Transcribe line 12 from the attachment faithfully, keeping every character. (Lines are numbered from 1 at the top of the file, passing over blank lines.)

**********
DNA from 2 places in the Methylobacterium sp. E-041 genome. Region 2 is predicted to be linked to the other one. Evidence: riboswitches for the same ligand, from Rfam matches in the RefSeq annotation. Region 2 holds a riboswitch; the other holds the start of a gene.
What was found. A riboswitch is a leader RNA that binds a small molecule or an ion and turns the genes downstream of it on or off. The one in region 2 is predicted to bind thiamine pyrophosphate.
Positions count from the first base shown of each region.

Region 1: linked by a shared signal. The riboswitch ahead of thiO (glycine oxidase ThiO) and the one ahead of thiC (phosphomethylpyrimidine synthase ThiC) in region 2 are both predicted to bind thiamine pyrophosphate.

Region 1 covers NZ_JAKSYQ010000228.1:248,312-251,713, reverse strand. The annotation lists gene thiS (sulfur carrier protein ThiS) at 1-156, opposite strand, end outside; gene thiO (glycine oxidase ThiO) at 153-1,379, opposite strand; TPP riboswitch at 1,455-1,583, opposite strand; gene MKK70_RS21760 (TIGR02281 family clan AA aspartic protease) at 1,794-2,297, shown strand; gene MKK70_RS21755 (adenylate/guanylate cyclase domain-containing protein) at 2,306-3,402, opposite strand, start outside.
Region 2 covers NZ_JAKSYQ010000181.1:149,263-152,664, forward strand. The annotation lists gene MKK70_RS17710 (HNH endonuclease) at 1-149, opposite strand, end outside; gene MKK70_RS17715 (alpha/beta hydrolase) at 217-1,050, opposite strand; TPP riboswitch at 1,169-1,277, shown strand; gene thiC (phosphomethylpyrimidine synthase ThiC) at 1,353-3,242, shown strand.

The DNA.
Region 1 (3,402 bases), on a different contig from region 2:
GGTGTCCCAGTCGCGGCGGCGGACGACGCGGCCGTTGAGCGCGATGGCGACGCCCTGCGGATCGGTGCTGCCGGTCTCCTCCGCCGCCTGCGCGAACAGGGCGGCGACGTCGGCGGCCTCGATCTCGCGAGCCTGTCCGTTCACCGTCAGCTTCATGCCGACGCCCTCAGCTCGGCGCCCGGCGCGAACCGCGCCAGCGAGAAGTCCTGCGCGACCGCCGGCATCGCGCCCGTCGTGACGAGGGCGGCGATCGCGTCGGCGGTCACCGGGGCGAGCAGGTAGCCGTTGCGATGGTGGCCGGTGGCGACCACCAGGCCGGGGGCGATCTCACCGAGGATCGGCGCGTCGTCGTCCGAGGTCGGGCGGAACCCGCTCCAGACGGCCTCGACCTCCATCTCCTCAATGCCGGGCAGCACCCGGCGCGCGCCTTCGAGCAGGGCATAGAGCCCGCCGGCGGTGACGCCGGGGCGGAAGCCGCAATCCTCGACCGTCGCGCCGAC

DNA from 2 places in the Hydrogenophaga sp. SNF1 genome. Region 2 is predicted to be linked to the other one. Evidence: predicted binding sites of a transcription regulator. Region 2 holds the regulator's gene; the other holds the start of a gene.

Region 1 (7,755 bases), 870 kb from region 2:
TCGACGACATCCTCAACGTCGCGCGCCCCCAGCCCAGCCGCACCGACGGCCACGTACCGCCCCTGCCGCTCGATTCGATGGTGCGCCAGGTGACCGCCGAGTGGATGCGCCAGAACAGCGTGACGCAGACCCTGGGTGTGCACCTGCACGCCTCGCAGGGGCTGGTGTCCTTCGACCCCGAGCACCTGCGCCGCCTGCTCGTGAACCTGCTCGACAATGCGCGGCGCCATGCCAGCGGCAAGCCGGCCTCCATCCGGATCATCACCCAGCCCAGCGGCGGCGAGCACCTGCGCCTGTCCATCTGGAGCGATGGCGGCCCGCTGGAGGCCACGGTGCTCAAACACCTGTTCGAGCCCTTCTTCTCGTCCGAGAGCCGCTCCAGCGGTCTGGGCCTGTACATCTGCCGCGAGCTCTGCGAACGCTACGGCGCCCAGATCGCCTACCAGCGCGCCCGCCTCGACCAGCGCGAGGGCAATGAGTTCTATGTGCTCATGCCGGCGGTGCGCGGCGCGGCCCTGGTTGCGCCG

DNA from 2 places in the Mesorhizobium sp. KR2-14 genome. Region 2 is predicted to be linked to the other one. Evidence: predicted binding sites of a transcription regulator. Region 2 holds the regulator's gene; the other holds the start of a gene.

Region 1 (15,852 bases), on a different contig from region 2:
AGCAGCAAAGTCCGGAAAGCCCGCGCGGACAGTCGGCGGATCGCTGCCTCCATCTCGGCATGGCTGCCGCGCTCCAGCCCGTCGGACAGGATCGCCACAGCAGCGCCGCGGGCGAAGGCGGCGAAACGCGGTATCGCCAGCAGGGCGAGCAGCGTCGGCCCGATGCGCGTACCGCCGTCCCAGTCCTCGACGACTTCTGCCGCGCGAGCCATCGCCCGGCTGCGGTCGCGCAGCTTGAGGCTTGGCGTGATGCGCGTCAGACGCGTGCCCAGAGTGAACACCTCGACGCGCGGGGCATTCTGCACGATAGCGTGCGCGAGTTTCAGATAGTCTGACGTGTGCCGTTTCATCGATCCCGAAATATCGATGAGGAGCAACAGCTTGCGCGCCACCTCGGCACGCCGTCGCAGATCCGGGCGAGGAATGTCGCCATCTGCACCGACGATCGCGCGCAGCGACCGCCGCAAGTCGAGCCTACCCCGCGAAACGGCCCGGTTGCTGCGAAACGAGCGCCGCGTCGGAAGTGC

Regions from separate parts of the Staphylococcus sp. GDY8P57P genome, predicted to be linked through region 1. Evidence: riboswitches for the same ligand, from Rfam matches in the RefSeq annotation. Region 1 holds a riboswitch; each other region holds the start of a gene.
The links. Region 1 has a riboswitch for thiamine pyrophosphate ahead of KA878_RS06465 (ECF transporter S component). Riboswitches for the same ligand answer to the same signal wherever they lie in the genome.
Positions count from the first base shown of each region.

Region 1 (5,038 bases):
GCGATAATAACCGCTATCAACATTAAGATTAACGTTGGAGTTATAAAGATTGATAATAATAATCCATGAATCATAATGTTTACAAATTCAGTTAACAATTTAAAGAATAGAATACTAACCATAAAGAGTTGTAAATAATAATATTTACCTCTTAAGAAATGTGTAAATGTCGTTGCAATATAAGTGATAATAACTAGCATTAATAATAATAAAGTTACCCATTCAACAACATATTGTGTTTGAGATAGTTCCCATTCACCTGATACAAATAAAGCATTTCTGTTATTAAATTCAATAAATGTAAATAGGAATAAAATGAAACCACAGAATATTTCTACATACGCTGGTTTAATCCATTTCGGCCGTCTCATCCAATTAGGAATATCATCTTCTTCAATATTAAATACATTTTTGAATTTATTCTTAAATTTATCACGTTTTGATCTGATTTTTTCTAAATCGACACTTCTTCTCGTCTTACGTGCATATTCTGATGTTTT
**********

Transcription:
TCGACGACATCCTCAACGTCGCGCGCCCCCAGCCCAGCCGCACCGACGGCCACGTACCGCCCCTGCCGCTCGATTCGATGGTGCGCCAGGTGACCGCCGAGTGGATGCGCCAGAACAGCGTGACGCAGACCCTGGGTGTGCACCTGCACGCCTCGCAGGGGCTGGTGTCCTTCGACCCCGAGCACCTGCGCCGCCTGCTCGTGAACCTGCTCGACAATGCGCGGCGCCATGCCAGCGGCAAGCCGGCCTCCATCCGGATCATCACCCAGCCCAGCGGCGGCGAGCACCTGCGCCTGTCCATCTGGAGCGATGGCGGCCCGCTGGAGGCCACGGTGCTCAAACACCTGTTCGAGCCCTTCTTCTCGTCCGAGAGCCGCTCCAGCGGTCTGGGCCTGTACATCTGCCGCGAGCTCTGCGAACGCTACGGCGCCCAGATCGCCTACCAGCGCGCCCGCCTCGACCAGCGCGAGGGCAATGAGTTCTATGTGCTCATGCCGGCGGTGCGCGGCGCGGCCCTGGTTGCGCCG